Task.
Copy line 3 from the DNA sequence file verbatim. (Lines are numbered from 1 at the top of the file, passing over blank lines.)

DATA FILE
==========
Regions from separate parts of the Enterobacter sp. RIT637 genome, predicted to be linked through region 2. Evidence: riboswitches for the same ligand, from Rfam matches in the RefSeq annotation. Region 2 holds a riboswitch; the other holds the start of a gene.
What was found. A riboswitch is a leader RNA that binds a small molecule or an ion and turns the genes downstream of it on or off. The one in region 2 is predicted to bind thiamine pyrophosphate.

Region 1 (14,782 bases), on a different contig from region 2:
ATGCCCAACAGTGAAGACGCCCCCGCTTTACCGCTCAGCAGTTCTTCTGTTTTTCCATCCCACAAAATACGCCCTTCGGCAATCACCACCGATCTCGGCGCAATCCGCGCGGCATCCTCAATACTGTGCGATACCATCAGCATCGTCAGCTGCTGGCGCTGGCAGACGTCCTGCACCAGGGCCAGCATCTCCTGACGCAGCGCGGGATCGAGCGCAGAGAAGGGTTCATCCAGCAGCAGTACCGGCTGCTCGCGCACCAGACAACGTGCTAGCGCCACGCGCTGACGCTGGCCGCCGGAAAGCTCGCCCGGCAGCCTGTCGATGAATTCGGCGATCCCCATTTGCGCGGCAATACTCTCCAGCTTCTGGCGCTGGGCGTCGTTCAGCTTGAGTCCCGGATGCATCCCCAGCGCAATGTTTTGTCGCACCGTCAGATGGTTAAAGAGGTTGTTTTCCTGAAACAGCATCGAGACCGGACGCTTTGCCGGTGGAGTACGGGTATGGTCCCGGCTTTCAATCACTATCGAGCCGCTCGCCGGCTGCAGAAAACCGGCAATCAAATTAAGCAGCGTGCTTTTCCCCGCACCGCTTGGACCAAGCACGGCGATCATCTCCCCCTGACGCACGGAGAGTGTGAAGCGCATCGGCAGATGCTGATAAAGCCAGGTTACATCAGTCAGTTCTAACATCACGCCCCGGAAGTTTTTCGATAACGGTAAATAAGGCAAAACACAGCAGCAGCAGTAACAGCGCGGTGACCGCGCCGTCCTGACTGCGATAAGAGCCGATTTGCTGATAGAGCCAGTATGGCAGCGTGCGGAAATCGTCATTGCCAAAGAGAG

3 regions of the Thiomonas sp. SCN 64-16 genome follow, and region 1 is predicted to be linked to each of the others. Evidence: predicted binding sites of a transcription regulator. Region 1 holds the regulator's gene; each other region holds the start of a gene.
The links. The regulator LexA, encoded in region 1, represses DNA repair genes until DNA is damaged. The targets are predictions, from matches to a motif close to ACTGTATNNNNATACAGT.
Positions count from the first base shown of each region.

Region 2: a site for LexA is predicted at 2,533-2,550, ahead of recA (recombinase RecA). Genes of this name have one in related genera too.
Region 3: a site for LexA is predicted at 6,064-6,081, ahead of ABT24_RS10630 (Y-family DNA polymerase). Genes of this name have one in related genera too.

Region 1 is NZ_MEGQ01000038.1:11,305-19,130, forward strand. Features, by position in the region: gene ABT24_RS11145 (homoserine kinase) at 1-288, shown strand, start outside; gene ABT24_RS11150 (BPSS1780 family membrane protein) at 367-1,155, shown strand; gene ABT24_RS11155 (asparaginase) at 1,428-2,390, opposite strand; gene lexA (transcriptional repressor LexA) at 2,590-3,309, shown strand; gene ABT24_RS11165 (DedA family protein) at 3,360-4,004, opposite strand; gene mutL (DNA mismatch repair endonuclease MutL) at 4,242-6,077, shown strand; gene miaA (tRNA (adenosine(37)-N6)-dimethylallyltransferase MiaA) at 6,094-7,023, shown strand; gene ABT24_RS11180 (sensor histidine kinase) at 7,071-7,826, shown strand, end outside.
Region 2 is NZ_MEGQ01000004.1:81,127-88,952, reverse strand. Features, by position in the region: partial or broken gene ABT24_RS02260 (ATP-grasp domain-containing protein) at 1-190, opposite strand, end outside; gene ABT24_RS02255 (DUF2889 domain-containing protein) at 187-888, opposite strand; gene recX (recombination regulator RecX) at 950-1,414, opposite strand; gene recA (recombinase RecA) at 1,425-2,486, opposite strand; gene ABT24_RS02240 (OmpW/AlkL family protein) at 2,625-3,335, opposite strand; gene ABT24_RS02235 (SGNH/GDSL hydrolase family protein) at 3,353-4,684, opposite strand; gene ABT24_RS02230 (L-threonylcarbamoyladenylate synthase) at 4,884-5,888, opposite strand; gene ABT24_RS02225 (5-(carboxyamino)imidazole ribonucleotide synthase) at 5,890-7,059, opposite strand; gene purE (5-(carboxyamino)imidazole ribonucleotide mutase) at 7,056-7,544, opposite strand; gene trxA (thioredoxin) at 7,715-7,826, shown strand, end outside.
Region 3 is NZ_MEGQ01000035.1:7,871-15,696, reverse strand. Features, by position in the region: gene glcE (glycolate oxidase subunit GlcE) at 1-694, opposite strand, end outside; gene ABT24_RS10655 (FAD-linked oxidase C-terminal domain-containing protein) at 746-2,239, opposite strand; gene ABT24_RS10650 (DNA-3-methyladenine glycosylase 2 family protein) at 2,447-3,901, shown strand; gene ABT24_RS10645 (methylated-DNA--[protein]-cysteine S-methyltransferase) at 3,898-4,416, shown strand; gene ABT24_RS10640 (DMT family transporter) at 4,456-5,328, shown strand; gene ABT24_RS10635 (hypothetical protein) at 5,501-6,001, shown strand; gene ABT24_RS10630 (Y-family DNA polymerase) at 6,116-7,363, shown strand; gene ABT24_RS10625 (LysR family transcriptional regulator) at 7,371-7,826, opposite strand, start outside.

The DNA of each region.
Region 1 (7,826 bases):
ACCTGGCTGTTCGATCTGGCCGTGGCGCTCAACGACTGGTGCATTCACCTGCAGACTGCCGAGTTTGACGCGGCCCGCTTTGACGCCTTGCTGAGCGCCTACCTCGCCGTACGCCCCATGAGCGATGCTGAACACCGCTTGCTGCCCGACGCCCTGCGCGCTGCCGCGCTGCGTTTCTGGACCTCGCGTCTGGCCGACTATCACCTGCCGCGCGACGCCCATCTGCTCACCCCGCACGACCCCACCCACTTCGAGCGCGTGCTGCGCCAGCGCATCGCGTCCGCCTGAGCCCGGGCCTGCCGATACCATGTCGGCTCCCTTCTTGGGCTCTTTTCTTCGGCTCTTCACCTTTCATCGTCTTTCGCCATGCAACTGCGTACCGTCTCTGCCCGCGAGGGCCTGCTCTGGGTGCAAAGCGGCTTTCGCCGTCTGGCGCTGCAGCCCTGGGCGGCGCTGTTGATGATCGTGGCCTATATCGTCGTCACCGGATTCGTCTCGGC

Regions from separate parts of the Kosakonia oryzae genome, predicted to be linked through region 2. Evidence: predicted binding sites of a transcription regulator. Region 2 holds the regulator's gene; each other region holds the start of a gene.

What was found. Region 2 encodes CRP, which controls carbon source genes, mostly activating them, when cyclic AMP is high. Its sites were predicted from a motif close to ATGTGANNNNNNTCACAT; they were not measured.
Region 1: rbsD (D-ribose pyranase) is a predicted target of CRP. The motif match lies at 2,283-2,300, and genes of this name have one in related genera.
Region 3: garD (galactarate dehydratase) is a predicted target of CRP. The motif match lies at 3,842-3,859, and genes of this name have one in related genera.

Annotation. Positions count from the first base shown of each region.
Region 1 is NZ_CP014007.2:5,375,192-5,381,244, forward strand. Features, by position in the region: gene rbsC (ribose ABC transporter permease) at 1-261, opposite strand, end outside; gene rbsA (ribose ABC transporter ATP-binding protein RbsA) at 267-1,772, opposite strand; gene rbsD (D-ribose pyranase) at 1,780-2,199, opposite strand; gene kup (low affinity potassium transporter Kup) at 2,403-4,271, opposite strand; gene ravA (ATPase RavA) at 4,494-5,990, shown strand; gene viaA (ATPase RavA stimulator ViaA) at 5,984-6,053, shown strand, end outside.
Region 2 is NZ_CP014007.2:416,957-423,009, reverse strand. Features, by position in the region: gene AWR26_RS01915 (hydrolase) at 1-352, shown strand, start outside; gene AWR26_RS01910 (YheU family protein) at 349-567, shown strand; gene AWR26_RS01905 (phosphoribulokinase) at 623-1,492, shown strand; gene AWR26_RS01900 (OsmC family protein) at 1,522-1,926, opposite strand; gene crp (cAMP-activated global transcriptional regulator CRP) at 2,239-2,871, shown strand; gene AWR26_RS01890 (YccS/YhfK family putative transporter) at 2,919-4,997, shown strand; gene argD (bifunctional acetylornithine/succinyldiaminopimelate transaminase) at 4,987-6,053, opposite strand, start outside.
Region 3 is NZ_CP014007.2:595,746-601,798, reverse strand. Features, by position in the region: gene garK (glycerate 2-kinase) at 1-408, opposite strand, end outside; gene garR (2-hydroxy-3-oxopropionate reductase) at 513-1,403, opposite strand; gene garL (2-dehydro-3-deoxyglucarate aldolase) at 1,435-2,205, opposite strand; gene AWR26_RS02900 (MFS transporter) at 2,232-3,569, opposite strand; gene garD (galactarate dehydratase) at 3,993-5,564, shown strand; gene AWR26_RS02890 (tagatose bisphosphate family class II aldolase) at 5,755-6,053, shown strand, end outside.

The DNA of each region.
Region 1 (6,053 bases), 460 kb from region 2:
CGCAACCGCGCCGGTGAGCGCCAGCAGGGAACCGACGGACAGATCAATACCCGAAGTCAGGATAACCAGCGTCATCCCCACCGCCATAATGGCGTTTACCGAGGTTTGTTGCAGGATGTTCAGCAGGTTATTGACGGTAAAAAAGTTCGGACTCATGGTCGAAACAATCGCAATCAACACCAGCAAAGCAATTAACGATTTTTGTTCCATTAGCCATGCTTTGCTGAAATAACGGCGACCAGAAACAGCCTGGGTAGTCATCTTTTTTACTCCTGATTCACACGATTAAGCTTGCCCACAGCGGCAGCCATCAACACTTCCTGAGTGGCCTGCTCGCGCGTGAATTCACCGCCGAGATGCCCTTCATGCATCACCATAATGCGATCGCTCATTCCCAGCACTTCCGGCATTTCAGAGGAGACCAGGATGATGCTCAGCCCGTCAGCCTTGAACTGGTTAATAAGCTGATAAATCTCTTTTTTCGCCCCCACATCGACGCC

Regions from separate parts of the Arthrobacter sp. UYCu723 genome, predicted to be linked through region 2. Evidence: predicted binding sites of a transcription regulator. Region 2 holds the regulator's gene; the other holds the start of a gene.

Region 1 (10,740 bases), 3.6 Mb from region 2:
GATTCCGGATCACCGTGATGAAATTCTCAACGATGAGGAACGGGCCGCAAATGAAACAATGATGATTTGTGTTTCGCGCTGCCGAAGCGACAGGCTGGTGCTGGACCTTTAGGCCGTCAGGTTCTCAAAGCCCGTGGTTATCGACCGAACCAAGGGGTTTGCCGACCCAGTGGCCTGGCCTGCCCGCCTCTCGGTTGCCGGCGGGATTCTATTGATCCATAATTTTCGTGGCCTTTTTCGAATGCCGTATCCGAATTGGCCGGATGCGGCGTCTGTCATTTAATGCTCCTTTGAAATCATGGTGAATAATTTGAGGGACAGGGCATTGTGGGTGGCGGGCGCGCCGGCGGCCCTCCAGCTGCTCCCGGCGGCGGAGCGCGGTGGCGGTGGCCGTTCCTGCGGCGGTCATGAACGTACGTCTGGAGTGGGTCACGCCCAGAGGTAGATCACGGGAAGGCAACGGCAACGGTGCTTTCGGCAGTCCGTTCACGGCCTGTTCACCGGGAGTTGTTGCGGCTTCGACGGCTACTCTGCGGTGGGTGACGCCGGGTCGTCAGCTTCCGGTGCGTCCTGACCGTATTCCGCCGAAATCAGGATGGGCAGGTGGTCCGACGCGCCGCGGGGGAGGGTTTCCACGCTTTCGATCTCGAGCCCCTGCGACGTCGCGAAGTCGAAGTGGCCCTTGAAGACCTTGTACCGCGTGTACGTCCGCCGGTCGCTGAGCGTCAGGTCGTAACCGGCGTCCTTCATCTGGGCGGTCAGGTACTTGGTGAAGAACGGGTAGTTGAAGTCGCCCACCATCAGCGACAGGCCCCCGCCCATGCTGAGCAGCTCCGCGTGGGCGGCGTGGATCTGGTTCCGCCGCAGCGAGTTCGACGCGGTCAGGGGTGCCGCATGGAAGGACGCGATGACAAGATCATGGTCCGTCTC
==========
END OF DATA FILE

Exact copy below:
Region 1 (14,782 bases), on a different contig from region 2: